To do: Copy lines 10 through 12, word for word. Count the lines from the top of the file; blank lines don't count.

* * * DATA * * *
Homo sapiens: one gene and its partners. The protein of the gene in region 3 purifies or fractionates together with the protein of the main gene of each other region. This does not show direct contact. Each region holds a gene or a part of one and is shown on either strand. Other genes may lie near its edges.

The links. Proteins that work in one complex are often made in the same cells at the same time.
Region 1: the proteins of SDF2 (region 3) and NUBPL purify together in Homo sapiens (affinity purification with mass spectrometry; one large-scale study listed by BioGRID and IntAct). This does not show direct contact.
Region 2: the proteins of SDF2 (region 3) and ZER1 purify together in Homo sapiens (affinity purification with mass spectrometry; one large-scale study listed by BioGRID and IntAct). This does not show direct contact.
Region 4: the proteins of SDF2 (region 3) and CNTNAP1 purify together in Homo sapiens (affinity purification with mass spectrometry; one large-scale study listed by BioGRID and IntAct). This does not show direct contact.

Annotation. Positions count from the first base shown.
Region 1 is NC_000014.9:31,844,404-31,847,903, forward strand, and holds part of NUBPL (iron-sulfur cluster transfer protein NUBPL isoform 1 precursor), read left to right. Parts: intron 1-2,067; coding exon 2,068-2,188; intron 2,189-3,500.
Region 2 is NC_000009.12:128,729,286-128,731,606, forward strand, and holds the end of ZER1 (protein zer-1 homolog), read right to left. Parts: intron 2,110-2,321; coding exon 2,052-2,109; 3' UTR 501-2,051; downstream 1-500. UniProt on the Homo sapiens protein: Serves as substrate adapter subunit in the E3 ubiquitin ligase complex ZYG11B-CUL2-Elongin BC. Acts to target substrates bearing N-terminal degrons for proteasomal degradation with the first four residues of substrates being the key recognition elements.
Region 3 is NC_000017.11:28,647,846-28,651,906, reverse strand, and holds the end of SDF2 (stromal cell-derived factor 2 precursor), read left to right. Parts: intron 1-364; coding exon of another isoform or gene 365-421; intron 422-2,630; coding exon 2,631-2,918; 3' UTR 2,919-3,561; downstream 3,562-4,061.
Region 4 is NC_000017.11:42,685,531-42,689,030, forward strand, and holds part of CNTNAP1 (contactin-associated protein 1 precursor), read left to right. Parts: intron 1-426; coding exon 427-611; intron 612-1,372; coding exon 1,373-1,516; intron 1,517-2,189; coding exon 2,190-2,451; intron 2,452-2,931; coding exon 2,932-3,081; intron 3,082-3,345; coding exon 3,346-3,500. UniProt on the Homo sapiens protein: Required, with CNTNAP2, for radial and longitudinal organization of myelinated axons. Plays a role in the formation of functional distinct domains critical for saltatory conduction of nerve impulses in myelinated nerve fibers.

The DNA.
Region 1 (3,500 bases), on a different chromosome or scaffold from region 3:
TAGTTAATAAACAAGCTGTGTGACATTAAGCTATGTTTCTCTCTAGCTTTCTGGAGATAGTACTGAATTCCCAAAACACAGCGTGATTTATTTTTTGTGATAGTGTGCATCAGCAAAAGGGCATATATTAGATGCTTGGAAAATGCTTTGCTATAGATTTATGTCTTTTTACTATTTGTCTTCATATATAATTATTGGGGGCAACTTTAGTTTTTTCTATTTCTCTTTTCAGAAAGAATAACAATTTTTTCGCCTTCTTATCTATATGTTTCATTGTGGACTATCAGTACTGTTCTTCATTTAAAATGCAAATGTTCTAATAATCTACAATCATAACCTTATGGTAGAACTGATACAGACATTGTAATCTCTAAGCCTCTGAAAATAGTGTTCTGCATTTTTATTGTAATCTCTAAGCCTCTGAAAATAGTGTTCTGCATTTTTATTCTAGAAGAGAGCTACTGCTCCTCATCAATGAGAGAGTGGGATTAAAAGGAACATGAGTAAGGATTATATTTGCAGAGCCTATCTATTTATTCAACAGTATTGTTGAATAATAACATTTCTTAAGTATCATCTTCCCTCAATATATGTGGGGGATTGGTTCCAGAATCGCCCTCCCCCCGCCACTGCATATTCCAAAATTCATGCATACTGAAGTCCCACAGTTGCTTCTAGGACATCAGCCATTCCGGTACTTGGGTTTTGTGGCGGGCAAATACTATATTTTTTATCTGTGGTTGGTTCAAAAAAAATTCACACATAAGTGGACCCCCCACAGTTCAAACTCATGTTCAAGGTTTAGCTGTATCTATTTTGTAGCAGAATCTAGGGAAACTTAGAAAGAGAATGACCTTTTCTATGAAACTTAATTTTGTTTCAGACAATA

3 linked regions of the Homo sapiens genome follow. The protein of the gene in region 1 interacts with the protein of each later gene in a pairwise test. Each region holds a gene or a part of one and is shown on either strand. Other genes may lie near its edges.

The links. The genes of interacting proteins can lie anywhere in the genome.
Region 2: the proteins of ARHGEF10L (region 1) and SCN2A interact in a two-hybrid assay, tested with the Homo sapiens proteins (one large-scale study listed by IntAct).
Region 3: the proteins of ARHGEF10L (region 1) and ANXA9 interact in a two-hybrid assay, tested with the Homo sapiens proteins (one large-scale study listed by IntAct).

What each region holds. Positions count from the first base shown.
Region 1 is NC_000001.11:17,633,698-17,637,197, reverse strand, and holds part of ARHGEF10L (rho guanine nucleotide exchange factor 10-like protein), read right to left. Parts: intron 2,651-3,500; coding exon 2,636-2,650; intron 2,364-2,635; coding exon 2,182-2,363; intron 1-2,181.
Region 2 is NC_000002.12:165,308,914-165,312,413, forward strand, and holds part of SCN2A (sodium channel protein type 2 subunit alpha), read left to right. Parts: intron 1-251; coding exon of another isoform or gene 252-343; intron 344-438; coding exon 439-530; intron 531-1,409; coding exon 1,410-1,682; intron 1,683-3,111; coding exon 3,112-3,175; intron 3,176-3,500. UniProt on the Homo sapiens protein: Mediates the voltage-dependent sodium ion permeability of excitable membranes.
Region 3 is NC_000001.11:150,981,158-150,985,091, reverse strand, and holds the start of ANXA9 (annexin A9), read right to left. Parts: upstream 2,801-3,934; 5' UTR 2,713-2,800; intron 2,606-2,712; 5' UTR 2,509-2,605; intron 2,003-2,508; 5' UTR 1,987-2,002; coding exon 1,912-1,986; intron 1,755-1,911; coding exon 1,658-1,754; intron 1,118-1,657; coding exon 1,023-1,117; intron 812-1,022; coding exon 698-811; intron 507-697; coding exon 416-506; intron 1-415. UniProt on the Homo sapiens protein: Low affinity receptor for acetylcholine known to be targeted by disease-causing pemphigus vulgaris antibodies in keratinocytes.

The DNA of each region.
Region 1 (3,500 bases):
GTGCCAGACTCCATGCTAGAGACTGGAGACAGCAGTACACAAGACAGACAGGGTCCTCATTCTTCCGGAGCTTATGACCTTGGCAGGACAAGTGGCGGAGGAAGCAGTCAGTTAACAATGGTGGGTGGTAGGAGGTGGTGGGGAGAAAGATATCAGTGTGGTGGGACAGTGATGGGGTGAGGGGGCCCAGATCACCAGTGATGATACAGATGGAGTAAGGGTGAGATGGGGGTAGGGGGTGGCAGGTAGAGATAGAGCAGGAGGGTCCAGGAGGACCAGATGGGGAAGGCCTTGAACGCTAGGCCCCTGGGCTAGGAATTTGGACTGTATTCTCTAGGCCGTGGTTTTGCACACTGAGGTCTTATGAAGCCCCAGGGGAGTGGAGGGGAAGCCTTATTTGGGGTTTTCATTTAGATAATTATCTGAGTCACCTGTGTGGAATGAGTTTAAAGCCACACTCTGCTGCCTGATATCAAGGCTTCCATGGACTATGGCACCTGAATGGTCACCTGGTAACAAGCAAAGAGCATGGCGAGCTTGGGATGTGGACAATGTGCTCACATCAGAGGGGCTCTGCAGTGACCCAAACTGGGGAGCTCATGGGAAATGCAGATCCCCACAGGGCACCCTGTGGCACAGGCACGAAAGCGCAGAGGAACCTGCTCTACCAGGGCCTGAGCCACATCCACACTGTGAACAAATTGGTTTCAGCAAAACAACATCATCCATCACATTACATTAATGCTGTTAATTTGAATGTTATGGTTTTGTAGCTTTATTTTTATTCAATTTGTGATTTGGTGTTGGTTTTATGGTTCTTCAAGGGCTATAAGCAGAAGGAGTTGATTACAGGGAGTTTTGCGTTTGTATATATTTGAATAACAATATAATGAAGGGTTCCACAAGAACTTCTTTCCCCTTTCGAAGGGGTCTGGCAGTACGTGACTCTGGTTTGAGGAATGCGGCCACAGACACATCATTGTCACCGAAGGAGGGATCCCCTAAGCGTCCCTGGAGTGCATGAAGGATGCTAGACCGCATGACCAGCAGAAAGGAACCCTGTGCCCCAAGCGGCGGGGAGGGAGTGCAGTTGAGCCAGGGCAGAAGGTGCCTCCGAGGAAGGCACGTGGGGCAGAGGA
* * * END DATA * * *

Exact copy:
Region 4 is NC_000017.11:42,685,531-42,689,030, forward strand, and holds part of CNTNAP1 (contactin-associated protein 1 precursor), read left to right. Parts: intron 1-426; coding exon 427-611; intron 612-1,372; coding exon 1,373-1,516; intron 1,517-2,189; coding exon 2,190-2,451; intron 2,452-2,931; coding exon 2,932-3,081; intron 3,082-3,345; coding exon 3,346-3,500. UniProt on the Homo sapiens protein: Required, with CNTNAP2, for radial and longitudinal organization of myelinated axons. Plays a role in the formation of functional distinct domains critical for saltatory conduction of nerve impulses in myelinated nerve fibers.

The DNA.
Region 1 (3,500 bases), on a different chromosome or scaffold from region 3: